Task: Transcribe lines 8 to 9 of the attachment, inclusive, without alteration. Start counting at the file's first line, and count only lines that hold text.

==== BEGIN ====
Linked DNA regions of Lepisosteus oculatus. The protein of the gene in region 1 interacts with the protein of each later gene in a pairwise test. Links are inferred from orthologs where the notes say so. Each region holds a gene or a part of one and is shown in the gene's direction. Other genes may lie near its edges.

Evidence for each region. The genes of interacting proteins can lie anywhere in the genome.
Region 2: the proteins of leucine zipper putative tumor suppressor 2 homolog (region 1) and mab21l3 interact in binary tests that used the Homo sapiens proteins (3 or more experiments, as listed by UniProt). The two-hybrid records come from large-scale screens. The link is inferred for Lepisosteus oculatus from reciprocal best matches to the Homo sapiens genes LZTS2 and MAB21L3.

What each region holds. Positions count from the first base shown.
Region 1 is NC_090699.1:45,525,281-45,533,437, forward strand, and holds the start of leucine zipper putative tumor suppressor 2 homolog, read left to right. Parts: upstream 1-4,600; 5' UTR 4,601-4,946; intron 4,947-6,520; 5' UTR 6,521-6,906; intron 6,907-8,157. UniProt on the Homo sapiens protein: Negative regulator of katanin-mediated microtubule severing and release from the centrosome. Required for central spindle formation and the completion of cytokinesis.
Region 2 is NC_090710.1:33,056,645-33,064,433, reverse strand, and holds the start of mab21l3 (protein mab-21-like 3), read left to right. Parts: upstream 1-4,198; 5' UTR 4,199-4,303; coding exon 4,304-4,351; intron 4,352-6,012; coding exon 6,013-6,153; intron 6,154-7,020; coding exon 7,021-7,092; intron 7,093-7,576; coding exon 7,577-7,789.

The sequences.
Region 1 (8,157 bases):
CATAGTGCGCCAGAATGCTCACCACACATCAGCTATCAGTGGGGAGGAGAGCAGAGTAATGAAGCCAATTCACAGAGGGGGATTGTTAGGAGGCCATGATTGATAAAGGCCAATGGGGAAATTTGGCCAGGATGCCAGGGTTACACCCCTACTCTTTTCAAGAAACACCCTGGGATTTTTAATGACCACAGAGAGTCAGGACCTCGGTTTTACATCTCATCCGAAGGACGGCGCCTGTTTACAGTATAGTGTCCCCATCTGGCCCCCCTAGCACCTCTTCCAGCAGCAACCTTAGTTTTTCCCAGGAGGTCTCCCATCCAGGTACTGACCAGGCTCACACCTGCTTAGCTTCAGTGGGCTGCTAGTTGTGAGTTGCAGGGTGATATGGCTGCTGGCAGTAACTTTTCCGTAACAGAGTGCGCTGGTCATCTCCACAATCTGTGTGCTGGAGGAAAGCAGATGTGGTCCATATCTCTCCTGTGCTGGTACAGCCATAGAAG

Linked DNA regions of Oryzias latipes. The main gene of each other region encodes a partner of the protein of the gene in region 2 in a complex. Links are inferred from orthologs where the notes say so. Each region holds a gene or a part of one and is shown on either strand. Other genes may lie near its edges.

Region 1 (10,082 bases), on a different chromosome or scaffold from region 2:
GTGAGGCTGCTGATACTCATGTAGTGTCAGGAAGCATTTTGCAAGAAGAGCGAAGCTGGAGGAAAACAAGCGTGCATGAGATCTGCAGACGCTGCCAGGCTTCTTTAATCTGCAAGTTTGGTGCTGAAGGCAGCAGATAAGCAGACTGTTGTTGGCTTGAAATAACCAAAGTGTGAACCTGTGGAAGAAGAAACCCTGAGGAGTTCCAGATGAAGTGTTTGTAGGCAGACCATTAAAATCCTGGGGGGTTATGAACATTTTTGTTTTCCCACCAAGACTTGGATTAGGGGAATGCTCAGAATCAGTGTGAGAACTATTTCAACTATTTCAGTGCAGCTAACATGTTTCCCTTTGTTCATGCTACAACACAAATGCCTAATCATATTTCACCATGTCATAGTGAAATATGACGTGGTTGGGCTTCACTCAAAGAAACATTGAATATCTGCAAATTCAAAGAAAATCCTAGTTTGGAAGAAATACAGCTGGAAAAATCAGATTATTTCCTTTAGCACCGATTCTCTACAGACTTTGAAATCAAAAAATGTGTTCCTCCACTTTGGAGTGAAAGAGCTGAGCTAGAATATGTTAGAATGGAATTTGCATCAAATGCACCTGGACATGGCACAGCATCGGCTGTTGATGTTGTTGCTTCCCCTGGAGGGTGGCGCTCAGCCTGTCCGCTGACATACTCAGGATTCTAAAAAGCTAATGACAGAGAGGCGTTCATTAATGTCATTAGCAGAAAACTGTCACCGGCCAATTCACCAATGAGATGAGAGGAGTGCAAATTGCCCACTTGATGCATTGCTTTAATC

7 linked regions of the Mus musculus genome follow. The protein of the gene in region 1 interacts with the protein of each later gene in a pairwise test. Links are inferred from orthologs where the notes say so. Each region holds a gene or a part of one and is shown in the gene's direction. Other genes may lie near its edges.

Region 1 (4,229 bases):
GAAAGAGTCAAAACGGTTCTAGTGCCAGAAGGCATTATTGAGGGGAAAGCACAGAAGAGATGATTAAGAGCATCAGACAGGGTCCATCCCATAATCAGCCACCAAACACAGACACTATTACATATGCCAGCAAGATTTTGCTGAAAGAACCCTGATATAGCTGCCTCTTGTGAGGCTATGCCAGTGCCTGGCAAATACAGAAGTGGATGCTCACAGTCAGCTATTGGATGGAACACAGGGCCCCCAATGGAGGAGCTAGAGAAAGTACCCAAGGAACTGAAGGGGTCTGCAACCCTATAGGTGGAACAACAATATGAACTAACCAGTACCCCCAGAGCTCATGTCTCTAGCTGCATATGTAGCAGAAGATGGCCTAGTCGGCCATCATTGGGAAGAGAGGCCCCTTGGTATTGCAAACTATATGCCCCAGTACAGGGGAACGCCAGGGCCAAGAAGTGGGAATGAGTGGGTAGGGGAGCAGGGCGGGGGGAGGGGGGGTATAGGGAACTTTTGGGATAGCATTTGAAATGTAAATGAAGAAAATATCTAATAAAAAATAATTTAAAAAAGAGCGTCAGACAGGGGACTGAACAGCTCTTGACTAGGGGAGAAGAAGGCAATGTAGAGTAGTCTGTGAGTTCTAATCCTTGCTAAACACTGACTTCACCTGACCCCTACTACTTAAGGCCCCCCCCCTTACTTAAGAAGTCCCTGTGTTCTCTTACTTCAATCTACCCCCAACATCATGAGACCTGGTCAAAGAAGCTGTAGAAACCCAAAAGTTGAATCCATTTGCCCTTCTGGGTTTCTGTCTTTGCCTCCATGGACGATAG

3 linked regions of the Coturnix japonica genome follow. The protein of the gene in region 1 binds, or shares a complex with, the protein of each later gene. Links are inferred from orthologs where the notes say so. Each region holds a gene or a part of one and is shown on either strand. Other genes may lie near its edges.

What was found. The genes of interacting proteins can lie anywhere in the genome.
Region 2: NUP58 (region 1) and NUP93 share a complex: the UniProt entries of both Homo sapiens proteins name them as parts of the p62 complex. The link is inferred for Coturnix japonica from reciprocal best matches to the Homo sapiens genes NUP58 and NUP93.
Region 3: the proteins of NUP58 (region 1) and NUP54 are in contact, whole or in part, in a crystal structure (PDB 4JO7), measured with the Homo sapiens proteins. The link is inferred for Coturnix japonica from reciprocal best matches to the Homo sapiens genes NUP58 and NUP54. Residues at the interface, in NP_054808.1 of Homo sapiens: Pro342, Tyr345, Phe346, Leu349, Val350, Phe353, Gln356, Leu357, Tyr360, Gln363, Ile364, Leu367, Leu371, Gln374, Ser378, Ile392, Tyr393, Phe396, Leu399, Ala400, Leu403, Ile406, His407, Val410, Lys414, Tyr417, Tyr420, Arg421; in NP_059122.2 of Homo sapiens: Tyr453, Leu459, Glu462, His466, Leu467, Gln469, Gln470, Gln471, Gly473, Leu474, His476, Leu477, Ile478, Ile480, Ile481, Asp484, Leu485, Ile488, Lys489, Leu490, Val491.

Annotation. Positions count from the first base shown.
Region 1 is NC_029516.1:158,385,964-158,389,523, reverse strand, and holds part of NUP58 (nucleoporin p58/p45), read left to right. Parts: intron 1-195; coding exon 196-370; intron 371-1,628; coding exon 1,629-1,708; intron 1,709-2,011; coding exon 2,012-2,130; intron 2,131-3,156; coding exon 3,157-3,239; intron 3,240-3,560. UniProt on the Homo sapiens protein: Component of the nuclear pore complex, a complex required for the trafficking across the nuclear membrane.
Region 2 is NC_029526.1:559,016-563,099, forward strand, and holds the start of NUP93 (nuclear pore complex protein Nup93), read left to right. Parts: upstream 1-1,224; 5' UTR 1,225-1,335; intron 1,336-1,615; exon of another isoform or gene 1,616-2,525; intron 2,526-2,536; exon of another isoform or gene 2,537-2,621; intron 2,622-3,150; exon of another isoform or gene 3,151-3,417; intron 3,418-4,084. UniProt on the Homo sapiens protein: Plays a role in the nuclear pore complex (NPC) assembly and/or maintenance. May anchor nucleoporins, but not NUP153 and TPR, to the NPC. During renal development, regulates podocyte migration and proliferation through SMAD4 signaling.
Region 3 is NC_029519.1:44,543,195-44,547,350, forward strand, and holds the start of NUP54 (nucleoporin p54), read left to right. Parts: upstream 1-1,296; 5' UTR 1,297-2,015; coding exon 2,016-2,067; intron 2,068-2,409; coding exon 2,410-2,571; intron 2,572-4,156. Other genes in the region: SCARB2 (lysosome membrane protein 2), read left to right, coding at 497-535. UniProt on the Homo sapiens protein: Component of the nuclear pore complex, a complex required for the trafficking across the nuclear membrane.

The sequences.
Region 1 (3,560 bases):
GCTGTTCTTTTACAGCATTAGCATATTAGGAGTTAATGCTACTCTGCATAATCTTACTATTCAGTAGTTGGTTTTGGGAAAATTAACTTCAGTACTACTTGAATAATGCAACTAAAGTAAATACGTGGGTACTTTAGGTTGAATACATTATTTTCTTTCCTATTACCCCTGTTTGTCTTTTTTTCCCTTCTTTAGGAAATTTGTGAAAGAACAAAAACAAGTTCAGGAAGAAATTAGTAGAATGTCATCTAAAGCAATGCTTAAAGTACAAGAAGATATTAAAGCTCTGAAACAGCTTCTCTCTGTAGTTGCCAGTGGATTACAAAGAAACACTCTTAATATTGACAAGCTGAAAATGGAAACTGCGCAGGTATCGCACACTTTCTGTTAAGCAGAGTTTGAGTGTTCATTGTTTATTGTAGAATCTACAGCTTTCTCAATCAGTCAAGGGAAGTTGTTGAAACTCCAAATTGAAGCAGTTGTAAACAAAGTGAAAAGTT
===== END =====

Region 1 (8,157 bases):
CATAGTGCGCCAGAATGCTCACCACACATCAGCTATCAGTGGGGAGGAGAGCAGAGTAATGAAGCCAATTCACAGAGGGGGATTGTTAGGAGGCCATGATTGATAAAGGCCAATGGGGAAATTTGGCCAGGATGCCAGGGTTACACCCCTACTCTTTTCAAGAAACACCCTGGGATTTTTAATGACCACAGAGAGTCAGGACCTCGGTTTTACATCTCATCCGAAGGACGGCGCCTGTTTACAGTATAGTGTCCCCATCTGGCCCCCCTAGCACCTCTTCCAGCAGCAACCTTAGTTTTTCCCAGGAGGTCTCCCATCCAGGTACTGACCAGGCTCACACCTGCTTAGCTTCAGTGGGCTGCTAGTTGTGAGTTGCAGGGTGATATGGCTGCTGGCAGTAACTTTTCCGTAACAGAGTGCGCTGGTCATCTCCACAATCTGTGTGCTGGAGGAAAGCAGATGTGGTCCATATCTCTCCTGTGCTGGTACAGCCATAGAAG